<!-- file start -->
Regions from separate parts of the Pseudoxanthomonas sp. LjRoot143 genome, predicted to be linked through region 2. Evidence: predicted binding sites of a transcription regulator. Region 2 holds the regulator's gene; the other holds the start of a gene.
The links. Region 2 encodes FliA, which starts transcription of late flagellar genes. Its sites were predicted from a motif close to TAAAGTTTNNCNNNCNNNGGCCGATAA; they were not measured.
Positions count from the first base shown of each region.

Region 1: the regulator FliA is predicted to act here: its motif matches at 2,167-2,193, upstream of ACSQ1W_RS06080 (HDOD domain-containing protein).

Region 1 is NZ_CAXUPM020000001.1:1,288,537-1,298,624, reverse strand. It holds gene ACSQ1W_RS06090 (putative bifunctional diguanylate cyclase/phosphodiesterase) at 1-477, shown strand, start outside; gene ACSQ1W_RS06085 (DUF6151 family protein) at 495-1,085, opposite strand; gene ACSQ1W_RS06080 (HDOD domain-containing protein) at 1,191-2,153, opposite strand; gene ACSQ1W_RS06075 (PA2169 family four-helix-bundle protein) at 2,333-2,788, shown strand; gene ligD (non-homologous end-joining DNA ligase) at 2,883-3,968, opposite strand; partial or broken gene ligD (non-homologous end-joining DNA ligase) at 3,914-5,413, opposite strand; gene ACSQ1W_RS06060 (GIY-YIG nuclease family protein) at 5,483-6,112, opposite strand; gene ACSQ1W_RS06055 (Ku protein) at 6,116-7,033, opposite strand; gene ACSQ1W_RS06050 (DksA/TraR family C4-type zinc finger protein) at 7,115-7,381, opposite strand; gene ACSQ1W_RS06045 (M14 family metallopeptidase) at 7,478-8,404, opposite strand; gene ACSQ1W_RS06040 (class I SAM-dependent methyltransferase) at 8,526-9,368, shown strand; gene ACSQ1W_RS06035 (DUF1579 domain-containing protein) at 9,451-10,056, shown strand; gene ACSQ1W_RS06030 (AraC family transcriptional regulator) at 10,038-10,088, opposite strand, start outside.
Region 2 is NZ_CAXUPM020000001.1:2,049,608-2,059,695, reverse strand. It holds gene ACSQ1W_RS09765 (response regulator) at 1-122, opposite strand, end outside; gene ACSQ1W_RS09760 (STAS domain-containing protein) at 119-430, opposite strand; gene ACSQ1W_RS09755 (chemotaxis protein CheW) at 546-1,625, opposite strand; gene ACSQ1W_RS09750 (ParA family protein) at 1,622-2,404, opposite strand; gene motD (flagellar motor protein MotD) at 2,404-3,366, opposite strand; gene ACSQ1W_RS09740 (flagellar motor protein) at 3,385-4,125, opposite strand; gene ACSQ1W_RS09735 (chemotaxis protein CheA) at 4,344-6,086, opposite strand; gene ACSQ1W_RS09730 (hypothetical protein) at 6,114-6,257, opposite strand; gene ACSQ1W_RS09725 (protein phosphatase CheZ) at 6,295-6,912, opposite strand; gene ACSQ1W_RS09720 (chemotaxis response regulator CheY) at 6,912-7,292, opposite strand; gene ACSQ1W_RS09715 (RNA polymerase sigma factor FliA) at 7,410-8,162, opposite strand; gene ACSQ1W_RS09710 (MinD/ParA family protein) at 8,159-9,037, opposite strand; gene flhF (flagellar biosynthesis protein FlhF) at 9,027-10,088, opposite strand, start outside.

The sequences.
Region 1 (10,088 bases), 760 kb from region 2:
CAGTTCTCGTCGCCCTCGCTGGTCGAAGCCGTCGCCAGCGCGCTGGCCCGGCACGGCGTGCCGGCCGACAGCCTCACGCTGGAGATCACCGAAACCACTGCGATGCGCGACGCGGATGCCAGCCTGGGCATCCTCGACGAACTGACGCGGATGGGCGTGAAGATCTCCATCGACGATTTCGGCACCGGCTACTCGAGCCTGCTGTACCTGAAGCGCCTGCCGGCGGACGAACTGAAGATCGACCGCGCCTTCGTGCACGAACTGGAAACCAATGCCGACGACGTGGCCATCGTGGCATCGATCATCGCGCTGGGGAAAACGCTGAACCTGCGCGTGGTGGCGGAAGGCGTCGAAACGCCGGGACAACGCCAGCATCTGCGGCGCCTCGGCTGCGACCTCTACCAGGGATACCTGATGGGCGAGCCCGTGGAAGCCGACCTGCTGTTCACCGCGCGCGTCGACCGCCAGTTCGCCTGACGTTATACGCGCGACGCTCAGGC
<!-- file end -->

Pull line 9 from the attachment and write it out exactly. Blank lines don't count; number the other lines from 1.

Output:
CAGTTCTCGTCGCCCTCGCTGGTCGAAGCCGTCGCCAGCGCGCTGGCCCGGCACGGCGTGCCGGCCGACAGCCTCACGCTGGAGATCACCGAAACCACTGCGATGCGCGACGCGGATGCCAGCCTGGGCATCCTCGACGAACTGACGCGGATGGGCGTGAAGATCTCCATCGACGATTTCGGCACCGGCTACTCGAGCCTGCTGTACCTGAAGCGCCTGCCGGCGGACGAACTGAAGATCGACCGCGCCTTCGTGCACGAACTGGAAACCAATGCCGACGACGTGGCCATCGTGGCATCGATCATCGCGCTGGGGAAAACGCTGAACCTGCGCGTGGTGGCGGAAGGCGTCGAAACGCCGGGACAACGCCAGCATCTGCGGCGCCTCGGCTGCGACCTCTACCAGGGATACCTGATGGGCGAGCCCGTGGAAGCCGACCTGCTGTTCACCGCGCGCGTCGACCGCCAGTTCGCCTGACGTTATACGCGCGACGCTCAGGC